and it is secured by separate lock AFAIK. We can just stop copying
message queue when we hit saved end element, or then retry locking, and
copy one more time new elements (but not again, as it indeeded could
trigger copying to never end). This way it is all predictable and
doesn't affect other processes as well ends in finite time.

> Also, if we take a look at the debug process_info(Pid, messages) - it also
> does not implement any kind of process interleaving, even if the message 
> queue is extremely large (and on non-SMP VMs can take a while). 

I think it can be improved. Because even in SMP build, what will happen
if multiple processes will try to perform process_info(Pid, messages) of
multiple other processes? It will be all scheduled on single
predetermined processes (which will make other processes to schedule
without problems using other CPUs, but may introduce deadlock situation,
but I'm not sure about it, how serialization is done in this scenario),
or each on separate CPUs (which will make same probelem if we have not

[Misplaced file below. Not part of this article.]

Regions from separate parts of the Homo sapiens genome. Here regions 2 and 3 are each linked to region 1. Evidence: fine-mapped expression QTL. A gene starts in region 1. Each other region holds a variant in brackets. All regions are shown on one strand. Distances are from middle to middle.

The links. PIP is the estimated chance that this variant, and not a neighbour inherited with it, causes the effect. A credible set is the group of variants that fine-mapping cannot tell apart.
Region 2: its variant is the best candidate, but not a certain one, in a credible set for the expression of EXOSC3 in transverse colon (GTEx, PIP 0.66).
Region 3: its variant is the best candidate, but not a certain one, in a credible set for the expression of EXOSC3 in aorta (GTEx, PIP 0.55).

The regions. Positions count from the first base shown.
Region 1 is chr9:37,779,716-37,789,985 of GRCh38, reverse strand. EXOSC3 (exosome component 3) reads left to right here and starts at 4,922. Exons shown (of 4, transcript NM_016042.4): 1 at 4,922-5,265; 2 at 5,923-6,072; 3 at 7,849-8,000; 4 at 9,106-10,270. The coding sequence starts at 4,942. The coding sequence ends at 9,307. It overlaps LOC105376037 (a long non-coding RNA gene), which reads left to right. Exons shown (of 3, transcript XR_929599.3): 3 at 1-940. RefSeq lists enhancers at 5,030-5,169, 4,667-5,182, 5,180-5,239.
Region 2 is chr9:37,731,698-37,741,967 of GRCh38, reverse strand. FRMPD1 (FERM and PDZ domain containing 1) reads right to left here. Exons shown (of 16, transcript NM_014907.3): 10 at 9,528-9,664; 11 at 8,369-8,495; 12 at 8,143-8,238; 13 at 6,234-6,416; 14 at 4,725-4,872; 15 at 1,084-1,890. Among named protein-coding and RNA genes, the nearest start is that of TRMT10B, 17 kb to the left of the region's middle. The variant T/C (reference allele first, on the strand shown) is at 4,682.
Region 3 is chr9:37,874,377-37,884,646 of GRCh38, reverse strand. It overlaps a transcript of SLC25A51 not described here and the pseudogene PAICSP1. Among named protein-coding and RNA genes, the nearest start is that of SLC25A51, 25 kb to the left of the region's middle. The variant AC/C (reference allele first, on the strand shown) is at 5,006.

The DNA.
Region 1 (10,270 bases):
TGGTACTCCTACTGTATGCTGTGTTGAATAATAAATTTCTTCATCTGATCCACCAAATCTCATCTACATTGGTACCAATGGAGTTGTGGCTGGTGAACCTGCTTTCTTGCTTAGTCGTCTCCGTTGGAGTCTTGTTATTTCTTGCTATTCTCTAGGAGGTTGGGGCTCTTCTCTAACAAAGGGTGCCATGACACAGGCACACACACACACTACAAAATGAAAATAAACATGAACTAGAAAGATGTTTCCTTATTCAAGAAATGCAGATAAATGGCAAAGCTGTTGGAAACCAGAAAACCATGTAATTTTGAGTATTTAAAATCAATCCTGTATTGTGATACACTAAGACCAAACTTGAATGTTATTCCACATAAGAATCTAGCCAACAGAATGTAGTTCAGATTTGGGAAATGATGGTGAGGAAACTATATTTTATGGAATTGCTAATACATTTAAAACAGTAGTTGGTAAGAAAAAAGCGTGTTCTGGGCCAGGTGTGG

enough CPUs).

In fact if process_info(Pid, messages) would be improved as presented in
previous paragraph, it could be used by heap_inspector, as it is not
returning message queue anyway currently.



> 
> As it was pointed out debug tools are used for debugging, and thus should be 
> operated with knowledge on what are the consequences of the call. We have 
> init:stop/0 in the API, but no one complains that someone might apply it by 
> accident on the live system. 

Everybody know what init:stop/0 is doing, and it is obvious what it will
do.

IMHO it is possible to write such heap inspector functionality in
correct way, which will make it possible to run also on live system
correctly. Especially that not everybody will have knowledge that usage
of such debuging function may affect whole system. Also inexpirienced
developer may be temped to use it because he/she belive that target